Results from several recent studies suggest that fermentability may be a more important factor in the association between dietary fiber intake and T2DM risk than solubility or viscosity. In particular, there is accumulating evidence for a metabolic link between consumption of fibers which are fermented in the lower intestine and insulin sensitivity. This relationship appears likely to be mediated, at least in part, by the inverse association between short chain fatty acid (SCFA) and free fatty acid (FFA) levels in circulation (Robertson et al, 2003, 2005).

Elevated levels of circulating FFA are associated with insulin resistance and it is thought that they contribute to reduced insulin action in the skeletal muscle and liver (Kim et al, 2007). FFA disrupt glucose metabolism by enhancing beta-oxidation in peripheral tissues and by competing with glucose for oxidation, resulting in a reduction of peripheral glucose uptake (Tarini & Wolever, 2010). Sustained elevation of FFA, induced through intravenous infusion of a lipid emulsion, down regulates glycogen storage and leads to a reduction of non-oxidative glucose disposal, thus reducing insulin sensitivity (Ferrannini et al., 1983; Kashyap et al., 2003; Homko et al., 2003). Potential mechanisms by which FFA might affect glycogen regulation include increased expression and activation of glucose-6-phosphatase (Clore et al., 2000; Van de Werve et al., 2000). Conversely, suppression of FFA levels with an infusion of acipimox, a niacin derivative that inhibits hormone sensitive lipase, improves glucose tolerance and peripheral insulin sensitivity (Ferrannini et al., 1983).

The release of FFA shows diurnal variation and is correlated with hepatic glucose output during sleep (Morgan et al., 1999, Kim et al., 2007). In normal weight individuals the fall of hepatic glucose output during sleep is highly synchronized with a decrease in FFA levels (Clore et al., 1989). Conversely, T2DM subjects have an increased rate of FFA appearance at night and elevated plasma FFA levels that are correlated with increased overnight hepatic glucose output (Miles et al., 2003; Taskinen et al., 1989). This increase in FFA levels and release of insulin can be acutely reduced with a pharmacological block of lipoloysis, suggesting that a reduction in FFA release may lead to improved glucose homeostasis (Andreotti et al., 1994). In the canine model of moderate obesity, an increase in nocturnal FFA levels and reduced insulin sensitivity occurred after 6 weeks of high-fat feeding, despite no changes in fasting FFA, fasting glucose or postprandial glucose levels, providing further support that the overnight period may be particularly important (Kim et al., 2007). Given the known diurnal fluctuations of FFA observed in overweight and obese subjects, and in the moderately obese canine model, it is likely that the nocturnal increase in FFA is a key factor in the development of insulin resistance and may play a significant role in the risk for T2DM.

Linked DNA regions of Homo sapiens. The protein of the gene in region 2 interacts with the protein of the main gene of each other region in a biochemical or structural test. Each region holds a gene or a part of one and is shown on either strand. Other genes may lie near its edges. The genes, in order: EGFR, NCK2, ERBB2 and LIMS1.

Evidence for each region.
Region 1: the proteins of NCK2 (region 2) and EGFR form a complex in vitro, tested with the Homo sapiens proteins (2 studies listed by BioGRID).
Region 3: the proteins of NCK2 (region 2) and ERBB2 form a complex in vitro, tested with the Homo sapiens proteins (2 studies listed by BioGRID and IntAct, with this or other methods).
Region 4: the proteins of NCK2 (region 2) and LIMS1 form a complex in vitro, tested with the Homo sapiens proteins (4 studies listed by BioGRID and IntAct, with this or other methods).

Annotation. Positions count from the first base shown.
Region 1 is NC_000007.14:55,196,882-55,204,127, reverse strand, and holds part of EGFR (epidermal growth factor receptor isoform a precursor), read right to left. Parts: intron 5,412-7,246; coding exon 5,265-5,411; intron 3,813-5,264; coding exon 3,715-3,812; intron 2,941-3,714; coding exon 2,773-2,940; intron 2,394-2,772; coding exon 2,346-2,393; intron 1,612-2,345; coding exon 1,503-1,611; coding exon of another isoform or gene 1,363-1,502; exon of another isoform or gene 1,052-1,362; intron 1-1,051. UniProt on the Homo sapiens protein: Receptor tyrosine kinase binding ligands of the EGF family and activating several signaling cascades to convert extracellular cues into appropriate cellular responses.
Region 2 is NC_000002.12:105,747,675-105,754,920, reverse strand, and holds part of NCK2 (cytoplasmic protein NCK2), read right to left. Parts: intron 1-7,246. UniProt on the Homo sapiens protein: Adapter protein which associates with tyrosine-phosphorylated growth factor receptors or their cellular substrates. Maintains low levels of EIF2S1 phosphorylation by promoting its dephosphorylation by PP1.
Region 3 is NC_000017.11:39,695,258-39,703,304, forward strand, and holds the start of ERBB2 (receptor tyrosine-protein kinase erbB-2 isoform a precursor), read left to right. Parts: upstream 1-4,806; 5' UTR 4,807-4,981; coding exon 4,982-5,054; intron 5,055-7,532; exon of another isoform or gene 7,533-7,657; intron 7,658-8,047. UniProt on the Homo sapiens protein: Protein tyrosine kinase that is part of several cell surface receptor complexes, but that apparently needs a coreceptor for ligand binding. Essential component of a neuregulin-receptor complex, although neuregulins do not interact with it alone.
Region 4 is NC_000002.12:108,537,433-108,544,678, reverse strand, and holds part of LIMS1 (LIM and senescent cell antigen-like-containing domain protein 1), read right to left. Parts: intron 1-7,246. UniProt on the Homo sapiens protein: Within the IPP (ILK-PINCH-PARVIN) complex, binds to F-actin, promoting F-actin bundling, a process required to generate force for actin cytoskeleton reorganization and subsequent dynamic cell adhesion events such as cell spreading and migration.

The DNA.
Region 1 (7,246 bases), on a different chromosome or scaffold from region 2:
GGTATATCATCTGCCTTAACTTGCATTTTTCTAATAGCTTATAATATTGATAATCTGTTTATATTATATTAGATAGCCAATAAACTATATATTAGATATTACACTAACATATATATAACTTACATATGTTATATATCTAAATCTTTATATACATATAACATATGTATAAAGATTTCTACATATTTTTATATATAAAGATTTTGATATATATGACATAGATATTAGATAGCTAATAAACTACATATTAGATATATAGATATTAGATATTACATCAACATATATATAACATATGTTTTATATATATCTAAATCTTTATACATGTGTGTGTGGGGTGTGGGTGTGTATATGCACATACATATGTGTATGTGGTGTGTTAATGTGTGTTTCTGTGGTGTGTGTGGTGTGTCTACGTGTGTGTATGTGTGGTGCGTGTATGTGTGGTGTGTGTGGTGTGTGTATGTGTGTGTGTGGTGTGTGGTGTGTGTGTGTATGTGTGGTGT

Consumption of indigestible fibers provides available substrate for resident microbiota in the large intestine, which form fermentation products, particularly SCFA (acetate, butyrate, and propionate). Upon absorption into the circulation, SCFA suppress the release of FFA from adipose tissue, thus lowering the concentrations of FFA in circulation, which, in turn, could lead to improved insulin sensitivity and concomitant reduced risk for T2DM (Tarini & Wolever, 1991).

Feeding studies in humans support this proposed relationship between colonic fermentation and peripheral metabolic effects (Table). Nilsson et al. (2008) provided healthy subjects evening meals containing a variety of cereal-based foods with varying levels of resistant starch and fermentable fiber. They demonstrated a relationship between colonic fermentation, as measured by breath hydrogen, and glucose tolerance at the subsequent breakfast meal more than nine hours later (Nilsson et al., 2008). Compared to white bread in the evening, consumption of bread made with barley kernels, high beta-glucan barley, or white bread supplemented with resistant starch and barley fiber all reduced the postprandial curves for glucose and insulin after a subsequent standard breakfast, consistent with improved insulin sensitivity. Additionally, the glucose response was inversely associated with SCFA concentrations (butyrate and acetate) and was positively correlated with FFA during the postprandial period.